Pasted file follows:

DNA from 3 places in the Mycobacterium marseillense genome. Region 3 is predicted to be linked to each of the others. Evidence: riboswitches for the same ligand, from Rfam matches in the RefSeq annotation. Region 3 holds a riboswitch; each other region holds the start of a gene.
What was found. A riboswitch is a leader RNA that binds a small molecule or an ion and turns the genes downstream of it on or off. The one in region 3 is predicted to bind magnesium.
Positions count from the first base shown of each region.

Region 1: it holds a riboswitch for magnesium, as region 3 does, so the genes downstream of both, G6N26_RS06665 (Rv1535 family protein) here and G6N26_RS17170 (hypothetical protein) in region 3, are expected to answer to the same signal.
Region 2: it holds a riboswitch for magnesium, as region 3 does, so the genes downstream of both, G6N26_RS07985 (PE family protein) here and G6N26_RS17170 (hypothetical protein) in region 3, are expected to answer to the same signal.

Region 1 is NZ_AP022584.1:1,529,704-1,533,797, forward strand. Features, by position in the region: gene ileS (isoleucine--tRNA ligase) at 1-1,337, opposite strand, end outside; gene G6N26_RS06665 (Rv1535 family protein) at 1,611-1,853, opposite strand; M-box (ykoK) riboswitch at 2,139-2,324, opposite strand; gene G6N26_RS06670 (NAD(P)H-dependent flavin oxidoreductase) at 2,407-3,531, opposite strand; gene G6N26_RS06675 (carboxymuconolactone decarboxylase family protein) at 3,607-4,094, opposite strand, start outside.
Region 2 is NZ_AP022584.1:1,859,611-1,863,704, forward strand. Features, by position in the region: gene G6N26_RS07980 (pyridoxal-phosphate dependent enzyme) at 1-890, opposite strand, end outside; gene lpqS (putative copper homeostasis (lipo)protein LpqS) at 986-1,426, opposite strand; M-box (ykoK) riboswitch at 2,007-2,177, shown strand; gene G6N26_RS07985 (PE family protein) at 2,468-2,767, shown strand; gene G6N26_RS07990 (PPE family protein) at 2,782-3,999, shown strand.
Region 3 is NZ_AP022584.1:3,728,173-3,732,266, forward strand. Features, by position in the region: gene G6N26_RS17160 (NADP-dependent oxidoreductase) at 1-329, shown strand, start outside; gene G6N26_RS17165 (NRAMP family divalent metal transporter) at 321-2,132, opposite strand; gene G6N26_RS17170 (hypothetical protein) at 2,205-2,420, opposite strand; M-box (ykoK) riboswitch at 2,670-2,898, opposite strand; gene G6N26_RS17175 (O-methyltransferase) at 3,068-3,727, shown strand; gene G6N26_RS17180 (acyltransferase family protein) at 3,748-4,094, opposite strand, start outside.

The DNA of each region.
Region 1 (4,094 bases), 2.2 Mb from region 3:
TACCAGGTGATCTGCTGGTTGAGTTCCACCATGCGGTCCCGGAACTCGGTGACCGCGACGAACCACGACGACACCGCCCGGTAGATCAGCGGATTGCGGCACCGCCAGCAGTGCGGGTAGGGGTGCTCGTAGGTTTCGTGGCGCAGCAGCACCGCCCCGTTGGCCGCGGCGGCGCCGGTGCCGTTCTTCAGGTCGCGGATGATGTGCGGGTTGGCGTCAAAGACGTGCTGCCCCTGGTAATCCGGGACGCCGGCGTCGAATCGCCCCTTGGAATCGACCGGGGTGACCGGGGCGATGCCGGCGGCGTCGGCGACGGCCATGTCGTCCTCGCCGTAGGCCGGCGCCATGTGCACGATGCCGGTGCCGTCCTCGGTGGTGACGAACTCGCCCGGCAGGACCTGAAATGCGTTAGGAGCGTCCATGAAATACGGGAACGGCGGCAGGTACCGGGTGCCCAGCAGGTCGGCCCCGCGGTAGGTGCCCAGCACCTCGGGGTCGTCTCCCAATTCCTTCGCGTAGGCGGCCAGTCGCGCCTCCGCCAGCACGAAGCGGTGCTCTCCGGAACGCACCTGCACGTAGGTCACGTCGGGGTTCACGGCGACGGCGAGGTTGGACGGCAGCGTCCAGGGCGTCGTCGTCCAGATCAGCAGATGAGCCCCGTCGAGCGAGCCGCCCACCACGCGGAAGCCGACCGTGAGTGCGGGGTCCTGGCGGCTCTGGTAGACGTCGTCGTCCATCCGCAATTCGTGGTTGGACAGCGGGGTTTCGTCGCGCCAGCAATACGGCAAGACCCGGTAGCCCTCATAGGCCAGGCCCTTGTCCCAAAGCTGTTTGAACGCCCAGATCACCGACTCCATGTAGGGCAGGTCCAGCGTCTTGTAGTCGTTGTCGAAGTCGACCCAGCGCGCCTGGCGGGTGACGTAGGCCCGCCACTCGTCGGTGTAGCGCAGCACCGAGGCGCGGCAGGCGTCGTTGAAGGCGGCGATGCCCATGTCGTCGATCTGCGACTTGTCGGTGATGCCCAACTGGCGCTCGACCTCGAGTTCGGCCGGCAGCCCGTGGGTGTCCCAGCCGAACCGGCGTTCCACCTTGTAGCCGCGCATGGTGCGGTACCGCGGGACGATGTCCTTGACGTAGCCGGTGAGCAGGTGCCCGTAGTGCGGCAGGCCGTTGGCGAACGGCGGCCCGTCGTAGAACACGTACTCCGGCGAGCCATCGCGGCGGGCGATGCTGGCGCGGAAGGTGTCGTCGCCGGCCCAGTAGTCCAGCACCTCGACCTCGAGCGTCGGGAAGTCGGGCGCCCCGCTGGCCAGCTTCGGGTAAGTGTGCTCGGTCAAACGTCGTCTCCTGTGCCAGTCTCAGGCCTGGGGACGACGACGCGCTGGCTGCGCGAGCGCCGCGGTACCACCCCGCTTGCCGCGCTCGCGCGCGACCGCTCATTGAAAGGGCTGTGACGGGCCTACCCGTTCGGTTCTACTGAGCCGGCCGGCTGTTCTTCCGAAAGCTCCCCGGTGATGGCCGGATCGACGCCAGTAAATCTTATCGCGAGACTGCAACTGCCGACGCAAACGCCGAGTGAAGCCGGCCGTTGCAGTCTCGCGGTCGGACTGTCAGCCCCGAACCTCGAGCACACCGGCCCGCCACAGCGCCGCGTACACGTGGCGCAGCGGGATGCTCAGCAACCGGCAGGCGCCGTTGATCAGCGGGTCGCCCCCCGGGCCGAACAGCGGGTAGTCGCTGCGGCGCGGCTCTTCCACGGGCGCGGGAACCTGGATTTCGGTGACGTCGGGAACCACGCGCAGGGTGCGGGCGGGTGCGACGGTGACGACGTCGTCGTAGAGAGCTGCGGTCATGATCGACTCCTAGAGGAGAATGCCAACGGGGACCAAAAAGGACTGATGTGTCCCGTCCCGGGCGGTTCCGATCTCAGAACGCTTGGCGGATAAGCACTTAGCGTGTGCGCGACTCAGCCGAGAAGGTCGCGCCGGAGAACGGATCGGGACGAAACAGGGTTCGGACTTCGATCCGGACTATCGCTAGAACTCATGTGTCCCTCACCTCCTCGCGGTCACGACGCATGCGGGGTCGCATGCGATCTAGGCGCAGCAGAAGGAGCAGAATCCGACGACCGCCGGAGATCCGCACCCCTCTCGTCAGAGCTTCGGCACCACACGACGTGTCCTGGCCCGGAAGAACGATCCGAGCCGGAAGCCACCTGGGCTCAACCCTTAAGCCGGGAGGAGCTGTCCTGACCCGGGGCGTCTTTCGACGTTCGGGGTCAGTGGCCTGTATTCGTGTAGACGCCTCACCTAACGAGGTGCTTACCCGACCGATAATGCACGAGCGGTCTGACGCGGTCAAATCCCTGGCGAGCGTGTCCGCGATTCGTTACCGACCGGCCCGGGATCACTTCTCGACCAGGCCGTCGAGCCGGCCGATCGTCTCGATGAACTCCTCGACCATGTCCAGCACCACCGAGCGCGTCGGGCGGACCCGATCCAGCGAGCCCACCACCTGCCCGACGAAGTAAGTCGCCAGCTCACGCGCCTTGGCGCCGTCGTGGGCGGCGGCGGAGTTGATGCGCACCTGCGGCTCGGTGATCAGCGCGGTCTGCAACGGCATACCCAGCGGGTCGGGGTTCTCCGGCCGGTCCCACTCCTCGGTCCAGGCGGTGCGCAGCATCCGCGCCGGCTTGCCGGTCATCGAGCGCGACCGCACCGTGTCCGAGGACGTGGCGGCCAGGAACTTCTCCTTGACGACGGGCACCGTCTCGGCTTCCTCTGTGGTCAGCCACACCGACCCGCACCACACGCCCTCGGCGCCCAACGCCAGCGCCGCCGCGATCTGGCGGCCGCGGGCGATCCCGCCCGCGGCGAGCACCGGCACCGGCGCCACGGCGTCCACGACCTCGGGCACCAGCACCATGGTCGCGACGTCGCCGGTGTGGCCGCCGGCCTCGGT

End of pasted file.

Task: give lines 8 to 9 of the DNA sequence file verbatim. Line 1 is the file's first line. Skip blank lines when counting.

Region 3 is NZ_AP022584.1:3,728,173-3,732,266, forward strand. Features, by position in the region: gene G6N26_RS17160 (NADP-dependent oxidoreductase) at 1-329, shown strand, start outside; gene G6N26_RS17165 (NRAMP family divalent metal transporter) at 321-2,132, opposite strand; gene G6N26_RS17170 (hypothetical protein) at 2,205-2,420, opposite strand; M-box (ykoK) riboswitch at 2,670-2,898, opposite strand; gene G6N26_RS17175 (O-methyltransferase) at 3,068-3,727, shown strand; gene G6N26_RS17180 (acyltransferase family protein) at 3,748-4,094, opposite strand, start outside.

The DNA of each region.